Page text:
In Personal Injury

Shoveling snow from the sidewalkPicture this:  there was a massive snowstorm this past week in New Jersey, and the cleanup has begun.  You need to re-stock the supplies-bread, milk and eggs-that you used up during the storm, so you run out to the store. As you are walking down the sidewalk in front of the grocery store, you slip on an icy patch that was not treated with salt or properly cleared and you begin to fall towards the ground.  You try to regain your balance, but you can’t, and you reach out with your arm to absorb some of the impact.  As you hit the ground, arms first, you feel an intense, shooting pain and notice that, by the look of it, your wrist must be broken.

After you regain your composure and seek medical attention, you realize that you cannot afford the pay the bills required to properly treat your injury and you begin to wonder:  just who was responsible for maintaining the sidewalk outside the store?  Was it the town?  Was it the store owner?  Was it someone else?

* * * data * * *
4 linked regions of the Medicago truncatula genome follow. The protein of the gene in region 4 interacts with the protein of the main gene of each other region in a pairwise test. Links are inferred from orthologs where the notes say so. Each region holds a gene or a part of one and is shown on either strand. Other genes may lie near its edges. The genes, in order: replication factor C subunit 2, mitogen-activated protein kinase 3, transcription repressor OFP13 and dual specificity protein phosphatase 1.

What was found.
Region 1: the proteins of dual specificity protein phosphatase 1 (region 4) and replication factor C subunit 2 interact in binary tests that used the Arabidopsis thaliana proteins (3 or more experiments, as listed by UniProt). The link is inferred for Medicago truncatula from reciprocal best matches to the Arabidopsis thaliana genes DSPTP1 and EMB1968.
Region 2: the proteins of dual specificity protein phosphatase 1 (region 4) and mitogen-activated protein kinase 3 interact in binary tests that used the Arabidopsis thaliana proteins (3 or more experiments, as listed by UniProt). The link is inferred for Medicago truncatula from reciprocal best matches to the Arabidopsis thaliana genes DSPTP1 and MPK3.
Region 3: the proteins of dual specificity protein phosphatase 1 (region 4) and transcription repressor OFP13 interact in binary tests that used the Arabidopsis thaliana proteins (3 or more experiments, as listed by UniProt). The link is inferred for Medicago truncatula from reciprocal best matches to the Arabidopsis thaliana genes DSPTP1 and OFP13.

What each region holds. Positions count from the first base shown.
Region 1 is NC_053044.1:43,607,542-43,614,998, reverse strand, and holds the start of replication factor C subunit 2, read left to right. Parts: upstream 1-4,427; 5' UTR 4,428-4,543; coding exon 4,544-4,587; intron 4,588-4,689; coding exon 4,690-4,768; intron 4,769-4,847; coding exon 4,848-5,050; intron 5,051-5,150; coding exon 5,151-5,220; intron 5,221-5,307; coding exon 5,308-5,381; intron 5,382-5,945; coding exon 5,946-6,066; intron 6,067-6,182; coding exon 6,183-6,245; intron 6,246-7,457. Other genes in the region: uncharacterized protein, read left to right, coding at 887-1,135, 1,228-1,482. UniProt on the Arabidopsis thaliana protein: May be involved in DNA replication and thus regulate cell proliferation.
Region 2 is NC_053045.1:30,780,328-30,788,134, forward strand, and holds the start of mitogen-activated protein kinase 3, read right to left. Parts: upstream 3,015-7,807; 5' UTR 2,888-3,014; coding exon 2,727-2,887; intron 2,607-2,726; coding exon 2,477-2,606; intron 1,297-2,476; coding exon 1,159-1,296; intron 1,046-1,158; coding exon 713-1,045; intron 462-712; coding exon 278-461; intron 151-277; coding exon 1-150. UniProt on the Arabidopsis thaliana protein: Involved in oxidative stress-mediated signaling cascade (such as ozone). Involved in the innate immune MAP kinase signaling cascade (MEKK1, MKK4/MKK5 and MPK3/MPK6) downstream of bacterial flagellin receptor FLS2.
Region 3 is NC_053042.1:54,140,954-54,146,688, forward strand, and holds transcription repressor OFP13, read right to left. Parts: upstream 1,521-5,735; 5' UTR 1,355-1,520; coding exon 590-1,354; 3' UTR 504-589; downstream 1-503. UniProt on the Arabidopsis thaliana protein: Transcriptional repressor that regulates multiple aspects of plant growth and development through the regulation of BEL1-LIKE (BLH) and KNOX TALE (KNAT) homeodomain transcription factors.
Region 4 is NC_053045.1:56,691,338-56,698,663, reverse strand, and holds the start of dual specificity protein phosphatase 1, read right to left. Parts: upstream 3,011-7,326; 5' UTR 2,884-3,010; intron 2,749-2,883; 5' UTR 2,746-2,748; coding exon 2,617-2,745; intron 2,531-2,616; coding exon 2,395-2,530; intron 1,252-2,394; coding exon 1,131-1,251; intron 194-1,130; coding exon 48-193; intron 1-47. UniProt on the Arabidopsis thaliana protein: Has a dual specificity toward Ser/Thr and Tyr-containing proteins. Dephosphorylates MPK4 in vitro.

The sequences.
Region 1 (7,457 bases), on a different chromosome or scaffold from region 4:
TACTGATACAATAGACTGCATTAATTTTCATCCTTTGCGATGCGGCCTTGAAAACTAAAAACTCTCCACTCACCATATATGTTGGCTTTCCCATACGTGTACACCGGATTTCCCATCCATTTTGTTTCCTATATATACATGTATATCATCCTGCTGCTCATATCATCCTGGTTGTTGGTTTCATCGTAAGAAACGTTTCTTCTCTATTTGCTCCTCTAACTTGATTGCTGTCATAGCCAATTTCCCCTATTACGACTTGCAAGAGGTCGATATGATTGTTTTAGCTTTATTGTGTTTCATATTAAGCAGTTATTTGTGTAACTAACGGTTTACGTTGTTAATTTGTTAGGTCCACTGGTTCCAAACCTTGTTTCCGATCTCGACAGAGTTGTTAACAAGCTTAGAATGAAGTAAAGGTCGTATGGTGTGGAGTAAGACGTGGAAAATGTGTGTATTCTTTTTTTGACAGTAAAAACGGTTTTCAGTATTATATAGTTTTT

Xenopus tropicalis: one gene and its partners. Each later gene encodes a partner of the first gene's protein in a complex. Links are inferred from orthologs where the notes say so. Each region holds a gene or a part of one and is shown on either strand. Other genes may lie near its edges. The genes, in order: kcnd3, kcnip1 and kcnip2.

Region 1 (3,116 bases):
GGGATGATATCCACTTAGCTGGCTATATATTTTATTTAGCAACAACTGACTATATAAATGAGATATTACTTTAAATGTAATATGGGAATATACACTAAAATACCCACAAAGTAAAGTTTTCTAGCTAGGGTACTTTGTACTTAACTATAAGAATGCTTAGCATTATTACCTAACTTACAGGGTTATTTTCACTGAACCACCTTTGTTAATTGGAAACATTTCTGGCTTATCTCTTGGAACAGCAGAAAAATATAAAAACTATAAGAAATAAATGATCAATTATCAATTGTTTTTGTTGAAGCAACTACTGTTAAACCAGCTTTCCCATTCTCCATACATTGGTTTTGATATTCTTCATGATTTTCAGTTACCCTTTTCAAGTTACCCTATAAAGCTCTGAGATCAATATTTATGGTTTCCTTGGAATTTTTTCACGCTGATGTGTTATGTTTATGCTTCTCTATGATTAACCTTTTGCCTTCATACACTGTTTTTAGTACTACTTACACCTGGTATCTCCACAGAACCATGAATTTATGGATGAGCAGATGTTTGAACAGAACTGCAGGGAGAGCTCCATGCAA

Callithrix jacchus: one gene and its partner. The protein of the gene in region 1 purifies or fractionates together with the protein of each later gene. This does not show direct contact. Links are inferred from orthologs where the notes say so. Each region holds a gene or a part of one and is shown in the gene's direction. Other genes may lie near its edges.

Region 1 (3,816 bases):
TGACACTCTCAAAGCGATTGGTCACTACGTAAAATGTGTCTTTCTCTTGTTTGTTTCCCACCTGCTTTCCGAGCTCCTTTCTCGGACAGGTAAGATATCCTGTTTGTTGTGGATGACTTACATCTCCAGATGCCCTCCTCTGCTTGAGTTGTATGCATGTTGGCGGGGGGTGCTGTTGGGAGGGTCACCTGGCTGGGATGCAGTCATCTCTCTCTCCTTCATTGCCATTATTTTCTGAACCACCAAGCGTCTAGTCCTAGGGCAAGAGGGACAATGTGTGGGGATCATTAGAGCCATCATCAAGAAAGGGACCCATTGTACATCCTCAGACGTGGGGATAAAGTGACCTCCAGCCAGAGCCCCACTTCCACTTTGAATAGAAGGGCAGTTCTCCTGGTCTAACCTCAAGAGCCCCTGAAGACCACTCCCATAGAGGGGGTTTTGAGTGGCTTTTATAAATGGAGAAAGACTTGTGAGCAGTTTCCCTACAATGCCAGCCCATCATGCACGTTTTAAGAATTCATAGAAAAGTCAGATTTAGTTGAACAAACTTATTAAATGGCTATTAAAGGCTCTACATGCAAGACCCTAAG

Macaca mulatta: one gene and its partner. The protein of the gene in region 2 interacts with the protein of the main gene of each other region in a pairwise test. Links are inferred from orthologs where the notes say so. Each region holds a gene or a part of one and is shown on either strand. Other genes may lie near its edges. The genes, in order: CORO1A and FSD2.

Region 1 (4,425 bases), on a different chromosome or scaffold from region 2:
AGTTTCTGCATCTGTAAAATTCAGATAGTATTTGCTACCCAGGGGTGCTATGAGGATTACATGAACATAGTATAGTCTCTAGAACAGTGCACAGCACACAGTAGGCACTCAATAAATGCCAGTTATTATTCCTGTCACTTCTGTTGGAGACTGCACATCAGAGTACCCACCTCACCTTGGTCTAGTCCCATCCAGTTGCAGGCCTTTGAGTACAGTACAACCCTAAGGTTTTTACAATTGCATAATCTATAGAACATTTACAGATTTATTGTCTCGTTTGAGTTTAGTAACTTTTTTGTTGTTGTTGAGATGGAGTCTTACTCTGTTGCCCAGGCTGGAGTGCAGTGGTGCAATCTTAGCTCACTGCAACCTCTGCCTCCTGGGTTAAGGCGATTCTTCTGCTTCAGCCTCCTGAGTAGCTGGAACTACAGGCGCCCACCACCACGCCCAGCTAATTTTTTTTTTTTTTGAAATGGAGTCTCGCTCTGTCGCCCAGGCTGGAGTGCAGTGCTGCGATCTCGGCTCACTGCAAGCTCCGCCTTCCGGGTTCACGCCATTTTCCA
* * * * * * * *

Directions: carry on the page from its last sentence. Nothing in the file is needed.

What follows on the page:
The law in New Jersey is very clear about who is responsible:  An owner of a commercial property is required to maintain a sidewalk that abuts their property in a safe condition, even if they do not own it.  Stewart v. 104 Wallace Street, 87 N.J. 146 (1981).  Our Courts have determined that because commercial establishments benefit greatly from the free access to their property by way of public sidewalks, this duty is a fair and reasonable requirement.  Krug v. Warner, 28 N.J. 174 (1958).

Please stay safe as we ride out these last few weeks of winter and remember, if you were injured in an accident resulting from a poorly maintained sidewalk, you may be able to recover damages from an abutting commercial property owner.  If you are a commercial property owner, your duty is clear:  maintain your sidewalks in a safe condition.

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